The case unfolds even more cynically at the end of the diary-novel: after the death of the father, the daughter decides to get rid of the farm – it should be noted that the region of Paraíba do Sul, where the land is located, was in a very significant productive crisis at that time. In this sense, her decision, at first, would be to sell it, but the groom convinces her to donate it to the slaves after one of the two potential buyers refuses the sale price (due to the crisis?); as Tristão, the bridegroom, would have said: “Since the freedmen keep the hoe for the love of the young lady, what prevented her from taking the property and giving it to her former captives? Let them work for themselves”[X]. Any resemblance to more contemporary discourses that impute freedom to the poor through peripheral entrepreneurship or similar sayings must not be a coincidence; they just transmuted into terms more ideologically close to us.

It is known how the manumission process in Brazil ended up compensating the owners and not the people enslaved for generations, who, even more, were left to their own fate with speeches like this one by Tristão. These young legatees of the ruling class then left Brazil for Portugal, after their marriage, leaving behind Rio de Janeiro in transformation, which would see in the time of Machado de Assis the cleaning of Rodrigues Alves, and, in the old metropolis, the regicide of the last Portuguese monarch; meanwhile, they themselves, the passionate young men, rich and already promised a life of political success, insinuate to those who have been brutalized that work in the fields will free them.

Fidelia and Tristan are looking for an idyll, a country love like a painting by Theocritus, as mentioned by the counselor in his diary; however, it must be remembered that the field and the land between us was never a space of loving realization: it was, in fact, the place of the deepest brutalization – of people and other living beings that were there.

Machado de Assis is writing this novel during the first decade of the twentieth century, this belle-époque fluminense, which after the War, evoked idyllic memories of a beautiful past in which life was enjoyed without worries. It should be noted, however, along with the Brazilian writer's astute eye, that this past is constituted by a ghost, and founded, above all, on brutal exploitation and destruction — and the rulers have always sought to invert this history. It would be the case, then, to return to the formulation of one of the most poetic modern thinkers, a contemporary of the old Machado:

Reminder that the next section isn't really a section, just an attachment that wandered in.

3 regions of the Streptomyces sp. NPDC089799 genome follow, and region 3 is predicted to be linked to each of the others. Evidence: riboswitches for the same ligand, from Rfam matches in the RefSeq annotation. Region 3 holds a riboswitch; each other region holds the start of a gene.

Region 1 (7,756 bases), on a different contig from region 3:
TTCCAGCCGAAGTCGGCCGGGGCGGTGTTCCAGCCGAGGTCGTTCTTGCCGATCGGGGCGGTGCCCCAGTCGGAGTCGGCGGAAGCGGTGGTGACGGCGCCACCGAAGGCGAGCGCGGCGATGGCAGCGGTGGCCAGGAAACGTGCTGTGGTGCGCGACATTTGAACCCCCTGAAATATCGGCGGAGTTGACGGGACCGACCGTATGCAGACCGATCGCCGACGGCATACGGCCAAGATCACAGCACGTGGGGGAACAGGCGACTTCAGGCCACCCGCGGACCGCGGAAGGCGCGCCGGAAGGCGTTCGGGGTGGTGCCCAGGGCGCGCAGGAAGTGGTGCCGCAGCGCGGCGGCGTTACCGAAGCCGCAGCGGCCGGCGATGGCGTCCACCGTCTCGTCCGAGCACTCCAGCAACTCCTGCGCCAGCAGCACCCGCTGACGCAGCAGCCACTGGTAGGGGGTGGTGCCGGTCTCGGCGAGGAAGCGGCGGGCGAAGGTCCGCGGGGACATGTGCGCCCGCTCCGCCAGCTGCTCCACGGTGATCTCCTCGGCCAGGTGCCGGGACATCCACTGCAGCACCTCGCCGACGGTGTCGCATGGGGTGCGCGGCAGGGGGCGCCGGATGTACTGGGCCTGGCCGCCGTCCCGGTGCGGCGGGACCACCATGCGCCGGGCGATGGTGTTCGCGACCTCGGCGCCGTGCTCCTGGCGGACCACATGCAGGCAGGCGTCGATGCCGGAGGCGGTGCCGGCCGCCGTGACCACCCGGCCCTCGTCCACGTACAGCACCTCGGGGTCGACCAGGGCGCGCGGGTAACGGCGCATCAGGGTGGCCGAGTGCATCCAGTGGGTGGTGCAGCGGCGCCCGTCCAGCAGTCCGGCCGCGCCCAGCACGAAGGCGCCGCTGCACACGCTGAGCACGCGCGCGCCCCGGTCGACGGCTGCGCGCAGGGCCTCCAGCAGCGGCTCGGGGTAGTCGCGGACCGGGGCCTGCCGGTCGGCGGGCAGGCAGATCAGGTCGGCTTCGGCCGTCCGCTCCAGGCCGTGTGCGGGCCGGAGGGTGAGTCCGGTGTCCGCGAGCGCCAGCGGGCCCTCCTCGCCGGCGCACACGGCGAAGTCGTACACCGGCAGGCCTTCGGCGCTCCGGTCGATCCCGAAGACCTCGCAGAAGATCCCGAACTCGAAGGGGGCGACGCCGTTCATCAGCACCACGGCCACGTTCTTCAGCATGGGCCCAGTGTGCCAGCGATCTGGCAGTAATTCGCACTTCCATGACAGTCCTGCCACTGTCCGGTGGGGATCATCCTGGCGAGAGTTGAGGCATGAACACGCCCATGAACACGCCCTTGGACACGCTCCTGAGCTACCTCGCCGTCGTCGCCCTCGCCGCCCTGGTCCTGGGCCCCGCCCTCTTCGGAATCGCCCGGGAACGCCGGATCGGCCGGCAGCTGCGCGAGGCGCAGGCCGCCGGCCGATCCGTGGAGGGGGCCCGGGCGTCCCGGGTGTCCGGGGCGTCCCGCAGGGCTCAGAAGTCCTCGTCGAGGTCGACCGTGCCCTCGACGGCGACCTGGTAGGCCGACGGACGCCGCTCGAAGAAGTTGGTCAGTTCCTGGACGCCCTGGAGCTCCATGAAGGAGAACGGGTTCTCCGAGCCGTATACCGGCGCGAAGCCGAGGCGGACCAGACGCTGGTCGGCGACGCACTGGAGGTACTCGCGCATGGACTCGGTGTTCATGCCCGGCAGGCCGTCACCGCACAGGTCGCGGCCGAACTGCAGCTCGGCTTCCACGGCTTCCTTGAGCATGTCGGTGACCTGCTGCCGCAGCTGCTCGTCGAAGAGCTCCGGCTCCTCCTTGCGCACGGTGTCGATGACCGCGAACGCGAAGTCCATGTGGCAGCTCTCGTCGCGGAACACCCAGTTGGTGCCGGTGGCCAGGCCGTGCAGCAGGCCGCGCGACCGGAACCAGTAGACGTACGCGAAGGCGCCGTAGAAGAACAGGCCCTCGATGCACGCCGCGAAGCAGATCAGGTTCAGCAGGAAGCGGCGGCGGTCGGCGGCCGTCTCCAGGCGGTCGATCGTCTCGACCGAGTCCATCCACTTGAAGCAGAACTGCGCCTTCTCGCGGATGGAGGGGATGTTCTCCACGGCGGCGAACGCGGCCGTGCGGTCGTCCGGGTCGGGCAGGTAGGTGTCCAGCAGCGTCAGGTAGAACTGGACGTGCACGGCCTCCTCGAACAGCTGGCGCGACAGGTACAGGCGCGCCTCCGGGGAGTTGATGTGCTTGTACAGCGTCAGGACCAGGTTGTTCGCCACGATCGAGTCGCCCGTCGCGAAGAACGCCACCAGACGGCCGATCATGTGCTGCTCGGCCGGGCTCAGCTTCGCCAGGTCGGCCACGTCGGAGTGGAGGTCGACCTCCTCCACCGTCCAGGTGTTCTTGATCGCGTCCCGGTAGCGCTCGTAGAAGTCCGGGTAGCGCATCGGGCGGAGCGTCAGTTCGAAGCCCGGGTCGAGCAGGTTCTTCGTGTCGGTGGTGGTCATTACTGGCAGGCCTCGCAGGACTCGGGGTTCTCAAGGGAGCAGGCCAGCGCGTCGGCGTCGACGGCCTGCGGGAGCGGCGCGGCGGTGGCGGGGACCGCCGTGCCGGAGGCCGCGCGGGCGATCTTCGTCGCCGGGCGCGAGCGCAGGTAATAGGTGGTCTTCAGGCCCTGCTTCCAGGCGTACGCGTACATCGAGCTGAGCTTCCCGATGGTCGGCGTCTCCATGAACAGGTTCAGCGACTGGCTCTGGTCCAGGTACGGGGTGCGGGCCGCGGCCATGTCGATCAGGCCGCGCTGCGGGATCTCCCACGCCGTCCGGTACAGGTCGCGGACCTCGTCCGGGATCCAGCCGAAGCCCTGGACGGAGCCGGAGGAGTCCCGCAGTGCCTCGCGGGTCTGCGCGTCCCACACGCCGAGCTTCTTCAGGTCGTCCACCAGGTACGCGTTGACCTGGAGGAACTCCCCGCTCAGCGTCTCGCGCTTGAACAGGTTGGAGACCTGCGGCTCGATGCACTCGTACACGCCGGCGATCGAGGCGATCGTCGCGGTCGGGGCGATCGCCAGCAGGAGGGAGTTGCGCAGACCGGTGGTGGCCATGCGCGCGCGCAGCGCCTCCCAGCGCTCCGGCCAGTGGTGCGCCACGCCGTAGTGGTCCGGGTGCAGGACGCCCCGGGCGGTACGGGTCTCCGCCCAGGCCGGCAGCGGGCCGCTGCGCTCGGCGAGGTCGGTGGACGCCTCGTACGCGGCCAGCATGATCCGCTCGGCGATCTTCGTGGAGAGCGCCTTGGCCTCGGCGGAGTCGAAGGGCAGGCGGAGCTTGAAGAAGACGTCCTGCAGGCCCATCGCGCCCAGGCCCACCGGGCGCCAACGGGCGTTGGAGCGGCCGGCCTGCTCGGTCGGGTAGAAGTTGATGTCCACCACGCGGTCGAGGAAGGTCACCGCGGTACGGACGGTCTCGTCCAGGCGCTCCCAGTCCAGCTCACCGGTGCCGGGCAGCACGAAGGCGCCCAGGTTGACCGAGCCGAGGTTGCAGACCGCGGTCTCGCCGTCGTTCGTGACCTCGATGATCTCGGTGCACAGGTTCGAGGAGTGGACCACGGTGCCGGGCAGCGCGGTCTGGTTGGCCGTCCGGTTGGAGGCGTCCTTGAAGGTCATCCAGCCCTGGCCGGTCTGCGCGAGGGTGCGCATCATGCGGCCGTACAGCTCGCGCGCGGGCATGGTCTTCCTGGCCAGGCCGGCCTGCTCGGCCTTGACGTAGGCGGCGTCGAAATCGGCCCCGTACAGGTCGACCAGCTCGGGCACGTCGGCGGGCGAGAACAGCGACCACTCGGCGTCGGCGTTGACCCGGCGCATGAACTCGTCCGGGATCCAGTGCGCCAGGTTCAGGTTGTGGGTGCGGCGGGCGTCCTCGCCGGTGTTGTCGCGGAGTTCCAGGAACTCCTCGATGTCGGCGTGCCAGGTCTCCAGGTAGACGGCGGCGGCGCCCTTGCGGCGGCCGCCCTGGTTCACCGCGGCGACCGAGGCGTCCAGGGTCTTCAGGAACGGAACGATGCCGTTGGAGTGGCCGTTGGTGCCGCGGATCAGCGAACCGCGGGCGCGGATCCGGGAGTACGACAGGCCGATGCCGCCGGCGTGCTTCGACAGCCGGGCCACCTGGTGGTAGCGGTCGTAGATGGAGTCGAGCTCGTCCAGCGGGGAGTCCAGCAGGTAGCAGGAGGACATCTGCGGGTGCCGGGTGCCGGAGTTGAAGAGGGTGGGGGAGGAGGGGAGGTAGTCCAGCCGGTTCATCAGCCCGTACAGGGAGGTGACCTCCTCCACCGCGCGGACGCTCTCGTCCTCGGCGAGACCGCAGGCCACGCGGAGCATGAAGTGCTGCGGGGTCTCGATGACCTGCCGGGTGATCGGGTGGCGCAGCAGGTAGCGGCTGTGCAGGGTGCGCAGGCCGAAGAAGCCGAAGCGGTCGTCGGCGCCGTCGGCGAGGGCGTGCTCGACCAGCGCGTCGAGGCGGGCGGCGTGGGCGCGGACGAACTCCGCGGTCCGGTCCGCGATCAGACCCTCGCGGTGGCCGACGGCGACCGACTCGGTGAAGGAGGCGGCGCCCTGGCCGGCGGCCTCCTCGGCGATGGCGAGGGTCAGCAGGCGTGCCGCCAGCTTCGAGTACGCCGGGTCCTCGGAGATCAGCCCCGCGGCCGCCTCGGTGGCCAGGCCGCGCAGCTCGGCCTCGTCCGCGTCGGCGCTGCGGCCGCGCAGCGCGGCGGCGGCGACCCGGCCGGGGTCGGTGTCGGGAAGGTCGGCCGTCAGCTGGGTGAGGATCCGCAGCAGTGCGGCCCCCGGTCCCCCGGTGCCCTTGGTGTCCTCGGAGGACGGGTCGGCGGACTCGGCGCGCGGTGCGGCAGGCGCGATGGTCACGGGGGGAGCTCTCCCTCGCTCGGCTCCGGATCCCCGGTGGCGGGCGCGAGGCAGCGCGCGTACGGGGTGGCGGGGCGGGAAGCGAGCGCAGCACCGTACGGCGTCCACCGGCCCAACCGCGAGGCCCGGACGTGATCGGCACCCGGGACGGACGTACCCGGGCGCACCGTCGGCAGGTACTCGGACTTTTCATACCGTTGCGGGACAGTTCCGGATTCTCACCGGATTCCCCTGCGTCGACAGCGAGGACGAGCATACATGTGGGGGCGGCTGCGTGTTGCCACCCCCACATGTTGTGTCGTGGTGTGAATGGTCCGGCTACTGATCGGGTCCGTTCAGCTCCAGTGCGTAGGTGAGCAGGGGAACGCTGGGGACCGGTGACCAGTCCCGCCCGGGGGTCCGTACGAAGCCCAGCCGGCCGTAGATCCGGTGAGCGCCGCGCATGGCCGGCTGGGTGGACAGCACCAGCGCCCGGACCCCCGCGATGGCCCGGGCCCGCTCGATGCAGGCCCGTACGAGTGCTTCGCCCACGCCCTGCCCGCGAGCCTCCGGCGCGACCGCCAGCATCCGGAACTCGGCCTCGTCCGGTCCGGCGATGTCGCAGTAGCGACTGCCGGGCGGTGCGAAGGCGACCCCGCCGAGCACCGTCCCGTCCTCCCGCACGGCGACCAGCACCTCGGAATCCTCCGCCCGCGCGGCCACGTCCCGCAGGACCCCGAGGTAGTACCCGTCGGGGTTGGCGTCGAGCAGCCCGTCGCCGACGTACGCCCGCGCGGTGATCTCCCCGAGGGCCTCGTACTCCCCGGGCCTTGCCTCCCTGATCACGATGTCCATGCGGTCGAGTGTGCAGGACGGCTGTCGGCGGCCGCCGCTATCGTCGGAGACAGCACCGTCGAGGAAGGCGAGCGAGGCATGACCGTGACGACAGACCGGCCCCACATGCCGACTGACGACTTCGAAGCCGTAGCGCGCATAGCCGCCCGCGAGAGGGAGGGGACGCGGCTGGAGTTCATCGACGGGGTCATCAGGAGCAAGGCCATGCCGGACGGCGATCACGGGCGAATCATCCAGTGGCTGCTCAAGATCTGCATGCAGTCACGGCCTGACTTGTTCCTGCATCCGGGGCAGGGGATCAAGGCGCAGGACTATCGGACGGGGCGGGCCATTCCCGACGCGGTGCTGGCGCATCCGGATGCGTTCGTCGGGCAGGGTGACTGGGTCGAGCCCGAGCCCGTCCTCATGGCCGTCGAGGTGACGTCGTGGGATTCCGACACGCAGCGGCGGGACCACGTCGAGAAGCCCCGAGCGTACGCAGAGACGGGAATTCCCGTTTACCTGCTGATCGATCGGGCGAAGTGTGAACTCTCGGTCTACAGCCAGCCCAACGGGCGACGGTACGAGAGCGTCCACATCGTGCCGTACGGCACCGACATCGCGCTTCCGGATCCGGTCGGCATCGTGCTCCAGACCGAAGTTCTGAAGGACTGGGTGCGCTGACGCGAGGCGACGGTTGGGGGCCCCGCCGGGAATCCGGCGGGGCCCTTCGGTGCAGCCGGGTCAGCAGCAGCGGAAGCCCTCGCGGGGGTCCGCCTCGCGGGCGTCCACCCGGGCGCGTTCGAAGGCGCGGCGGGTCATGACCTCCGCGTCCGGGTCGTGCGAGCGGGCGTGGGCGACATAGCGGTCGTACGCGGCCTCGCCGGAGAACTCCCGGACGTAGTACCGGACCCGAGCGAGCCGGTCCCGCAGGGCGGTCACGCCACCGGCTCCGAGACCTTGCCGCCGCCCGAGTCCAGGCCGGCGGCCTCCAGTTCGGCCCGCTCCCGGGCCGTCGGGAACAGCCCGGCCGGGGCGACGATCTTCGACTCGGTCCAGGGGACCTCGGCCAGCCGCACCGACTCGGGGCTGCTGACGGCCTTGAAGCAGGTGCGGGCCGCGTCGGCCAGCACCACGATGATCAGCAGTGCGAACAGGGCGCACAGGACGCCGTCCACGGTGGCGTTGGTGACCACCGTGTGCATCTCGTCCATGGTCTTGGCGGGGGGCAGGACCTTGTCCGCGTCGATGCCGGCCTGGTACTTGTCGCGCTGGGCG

Those who, until today, have always been victorious are part of the triumphal procession that leads today's lords to pass over those who today bite the dust. The spoils, as is customary, are also taken in the procession. They are usually given the name of cultural heritage. They will be able to count, in the historical materialist, on a distanced observer, since what he can encompass of this cultural heritage comes, in its globality, from a tradition that he cannot think about without being horrified.

Because it owes its existence not only to the efforts of the great geniuses who created it, but also to the anonymous enslavement of its contemporaries. There is no document of culture that is not also a document of barbarism.[xi]

* Guilherme Rodrigues He holds a PhD in Literary Theory from Unicamp's IEL.

Notes


[I] To focus on just two cases from his vast production: GRANJA, Lúcia. Machado de Assis: before the book, the newspaper. Sao Paulo: Ed. Unesp, 2018; and “From magazines to books: Machado de Assis, Jules Verne and their editors”. in: spellings, v. 40, 2021, pp. 131-43.

[ii] LOTUFO, Marcelo. “'Instinto de Nacionalidade' and the short stories 'Aurora sem dia' and 'A parasite azul': a proposal for a synchronic reading for Machado de Assis”. in: Ax of Assis in Line, v. 13, 2020, pp. 25-43.

[iii] SCHWARZ, Robert. A Master on the Periphery of Capitalism: Machado de Assis. São Paulo: Editora 34, Two Cities, 2012.

[iv] In the entry for April 10, 1888 (we reference only the dates of diary entries in the remainder of this article).

[v] ibid.

[vi] Chronicle of May 19, 1888, in which the voice of the chronicler incorporates an owner who freed his slave Pancrácio before the May 13 manumission.

[vii] Aires memorial, April 10, 1888.

[viii] ibid.

[ix] Aires memorial, May 13, 1888.

[X] Aires memorial, April 15, 1889.

[xi] BENJAMIN, Walter. "About the concept of history". in: The Angel of History. Org. and trans. Joao Barrento. Belo Horizonte: Autêntica, 2020, pp. 12-3.